Farmers markets in full bloom
Published 12:58 pm Thursday, June 4, 2015
MICHIANA — It’s a new kind of agricultural revolution, but it doesn’t stop at produce. Farmers markets have been sprouting around the nation, growing in size and popularity as grocery centers and social spots for local-minded consumers.
Lisa Croteau, one of the organizers of the Niles French Market, began seeing the fruits of the labor at her local market’s May 28 season-opening. With its usual location in downtown Niles staging bridge reconstruction, this year’s market is held right across the St. Joseph River in partnership with Lakeland Hospital.
“[They] are gracious to host us,” Croteau said. “Buying local food supports the local economy…plus there’s nothing better than fresh-picked produce, is there?”
With many convenient market alternatives from smaller grocers to massive box stores, farmers markets have flourished on the notion of community and fresh, farm-to-table offerings. Shoppers don’t need to worry about where their food comes from or what agents were used in its harvesting — the sources are right there behind a vendor stall.
And these markets have grown to become more than that while still supporting the local producers, expanding beyond fruits and vegetables to include anything from jams and meats to jewelryand handcrafts.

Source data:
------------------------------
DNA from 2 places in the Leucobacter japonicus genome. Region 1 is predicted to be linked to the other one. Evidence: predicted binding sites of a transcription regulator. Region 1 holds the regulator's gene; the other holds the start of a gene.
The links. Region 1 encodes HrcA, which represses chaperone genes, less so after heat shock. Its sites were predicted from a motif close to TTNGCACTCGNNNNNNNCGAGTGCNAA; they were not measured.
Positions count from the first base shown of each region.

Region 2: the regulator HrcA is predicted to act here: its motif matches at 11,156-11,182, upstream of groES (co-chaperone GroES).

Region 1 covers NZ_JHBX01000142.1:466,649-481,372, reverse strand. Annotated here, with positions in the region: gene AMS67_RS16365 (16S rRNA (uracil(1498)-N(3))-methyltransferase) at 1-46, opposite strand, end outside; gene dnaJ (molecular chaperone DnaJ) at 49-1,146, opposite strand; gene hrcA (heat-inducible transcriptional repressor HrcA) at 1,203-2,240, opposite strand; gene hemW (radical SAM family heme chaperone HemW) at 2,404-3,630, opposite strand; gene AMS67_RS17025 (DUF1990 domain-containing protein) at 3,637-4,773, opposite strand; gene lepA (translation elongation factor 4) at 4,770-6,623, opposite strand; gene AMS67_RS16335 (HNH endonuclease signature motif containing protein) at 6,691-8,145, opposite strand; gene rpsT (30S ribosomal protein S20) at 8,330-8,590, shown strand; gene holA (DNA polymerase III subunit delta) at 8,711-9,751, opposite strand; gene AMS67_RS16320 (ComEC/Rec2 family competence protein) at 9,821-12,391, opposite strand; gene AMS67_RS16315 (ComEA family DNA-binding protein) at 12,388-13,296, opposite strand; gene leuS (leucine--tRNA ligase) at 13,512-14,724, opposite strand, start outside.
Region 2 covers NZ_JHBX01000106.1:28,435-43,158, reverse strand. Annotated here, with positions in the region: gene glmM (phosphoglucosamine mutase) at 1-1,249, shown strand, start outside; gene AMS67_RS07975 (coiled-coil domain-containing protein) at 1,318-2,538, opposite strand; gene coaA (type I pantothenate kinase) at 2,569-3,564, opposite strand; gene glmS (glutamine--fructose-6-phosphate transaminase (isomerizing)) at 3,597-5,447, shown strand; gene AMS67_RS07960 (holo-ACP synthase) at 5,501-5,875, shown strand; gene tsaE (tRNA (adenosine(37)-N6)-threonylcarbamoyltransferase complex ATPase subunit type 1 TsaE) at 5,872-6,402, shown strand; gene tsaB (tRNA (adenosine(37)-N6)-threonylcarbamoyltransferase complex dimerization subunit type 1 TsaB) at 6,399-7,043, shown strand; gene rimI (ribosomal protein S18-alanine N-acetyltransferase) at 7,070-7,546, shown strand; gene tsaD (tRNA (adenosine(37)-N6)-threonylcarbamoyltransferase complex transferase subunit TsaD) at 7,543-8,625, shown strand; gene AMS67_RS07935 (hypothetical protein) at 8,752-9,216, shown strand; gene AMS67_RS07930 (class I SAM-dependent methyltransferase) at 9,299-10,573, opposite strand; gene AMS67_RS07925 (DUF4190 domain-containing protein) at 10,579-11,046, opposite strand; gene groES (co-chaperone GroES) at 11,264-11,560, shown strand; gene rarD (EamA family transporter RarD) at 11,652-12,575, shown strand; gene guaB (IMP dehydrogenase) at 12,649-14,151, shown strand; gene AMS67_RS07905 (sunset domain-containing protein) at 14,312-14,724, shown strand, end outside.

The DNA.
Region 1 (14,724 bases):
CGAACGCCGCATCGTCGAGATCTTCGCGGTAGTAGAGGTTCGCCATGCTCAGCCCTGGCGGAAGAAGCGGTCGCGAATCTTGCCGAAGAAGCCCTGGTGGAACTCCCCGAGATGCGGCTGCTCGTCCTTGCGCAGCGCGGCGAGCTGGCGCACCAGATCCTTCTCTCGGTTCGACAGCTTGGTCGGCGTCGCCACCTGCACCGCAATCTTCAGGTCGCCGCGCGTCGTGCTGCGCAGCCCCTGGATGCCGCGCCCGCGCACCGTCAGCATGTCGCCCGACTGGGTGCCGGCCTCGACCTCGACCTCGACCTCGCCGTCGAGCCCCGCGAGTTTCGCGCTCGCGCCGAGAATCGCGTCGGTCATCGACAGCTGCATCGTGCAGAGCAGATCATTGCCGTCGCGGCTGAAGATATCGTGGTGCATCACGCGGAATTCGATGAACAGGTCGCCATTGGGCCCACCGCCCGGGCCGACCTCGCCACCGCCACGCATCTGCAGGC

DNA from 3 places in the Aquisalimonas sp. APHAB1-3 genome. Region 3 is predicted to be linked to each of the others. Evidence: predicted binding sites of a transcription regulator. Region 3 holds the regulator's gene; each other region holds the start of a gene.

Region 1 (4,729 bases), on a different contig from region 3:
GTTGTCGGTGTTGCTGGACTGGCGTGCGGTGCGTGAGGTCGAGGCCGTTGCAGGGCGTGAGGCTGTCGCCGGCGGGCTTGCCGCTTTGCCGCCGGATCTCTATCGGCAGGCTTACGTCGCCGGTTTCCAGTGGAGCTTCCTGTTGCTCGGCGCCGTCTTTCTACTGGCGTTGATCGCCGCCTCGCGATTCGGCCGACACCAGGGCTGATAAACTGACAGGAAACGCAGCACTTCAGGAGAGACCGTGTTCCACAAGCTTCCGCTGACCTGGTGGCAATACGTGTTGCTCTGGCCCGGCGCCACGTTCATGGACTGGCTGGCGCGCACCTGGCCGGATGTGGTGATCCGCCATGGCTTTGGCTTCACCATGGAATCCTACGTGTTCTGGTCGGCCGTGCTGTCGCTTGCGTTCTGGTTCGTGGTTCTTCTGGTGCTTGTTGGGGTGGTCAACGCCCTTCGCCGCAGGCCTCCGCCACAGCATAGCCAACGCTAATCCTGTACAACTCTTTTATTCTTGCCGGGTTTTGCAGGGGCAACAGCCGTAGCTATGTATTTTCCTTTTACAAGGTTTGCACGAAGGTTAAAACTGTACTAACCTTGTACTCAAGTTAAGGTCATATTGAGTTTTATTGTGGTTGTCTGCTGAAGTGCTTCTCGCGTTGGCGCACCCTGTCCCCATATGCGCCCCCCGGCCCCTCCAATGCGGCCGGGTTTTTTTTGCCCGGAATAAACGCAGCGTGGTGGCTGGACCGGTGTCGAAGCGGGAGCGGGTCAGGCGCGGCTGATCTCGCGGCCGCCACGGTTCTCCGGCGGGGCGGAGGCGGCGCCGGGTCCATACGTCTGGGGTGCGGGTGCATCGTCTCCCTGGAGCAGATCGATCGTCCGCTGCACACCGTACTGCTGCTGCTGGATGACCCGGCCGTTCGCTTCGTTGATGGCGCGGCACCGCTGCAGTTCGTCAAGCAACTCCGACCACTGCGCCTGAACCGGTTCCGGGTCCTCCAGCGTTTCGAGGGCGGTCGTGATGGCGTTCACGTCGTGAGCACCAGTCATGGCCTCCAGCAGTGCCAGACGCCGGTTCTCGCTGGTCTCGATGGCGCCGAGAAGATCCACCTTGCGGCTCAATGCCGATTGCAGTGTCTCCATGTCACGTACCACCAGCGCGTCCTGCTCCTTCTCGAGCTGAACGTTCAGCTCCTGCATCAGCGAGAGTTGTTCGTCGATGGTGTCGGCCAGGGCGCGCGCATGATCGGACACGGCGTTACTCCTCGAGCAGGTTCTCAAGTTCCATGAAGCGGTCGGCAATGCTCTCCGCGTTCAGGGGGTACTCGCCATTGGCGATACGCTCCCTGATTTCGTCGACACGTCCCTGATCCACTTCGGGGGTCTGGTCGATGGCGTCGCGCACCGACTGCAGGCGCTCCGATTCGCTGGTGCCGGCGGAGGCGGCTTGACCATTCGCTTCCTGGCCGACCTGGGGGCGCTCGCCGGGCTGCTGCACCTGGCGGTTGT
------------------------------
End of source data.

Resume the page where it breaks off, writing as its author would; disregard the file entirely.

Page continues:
Harbor Market in Benton Harbor includes a variety of vendors selling produce, baked goods, crafts and more. Coordinator Rod Lawrence describes it as an outdoor festive market place, bringing community spirit and even live music every Friday.
“It’s an opportunity to help young entrepreneurs and micro businesses get a start,” Lawrence said. “And also find great fun and fellowship.”
As with any business, local farmer and artisan markets experience varying degrees of success. Granger Farmers Market announced the permanent closing of its historic Bittersweet Center location early this year. It has since relocated to an open-air setting on Elm Road, and the enthusiasm is still evident on its Facebook page as they make jokes at occasional weather challenges.
South Bend Farmers Market continues its longstanding tradition on Northside Boulevard since being incorporated in 1924, boasting 96 vendor stalls and its Farmer’s Market Café, where guests can dine on meals made daily from the fresh ingredients that surround it.
While the world expands and draws attention elsewhere, these farmers markets maintain focus on their local communities, offering fresh fare and a lively spirit to remind people of where their roots lie.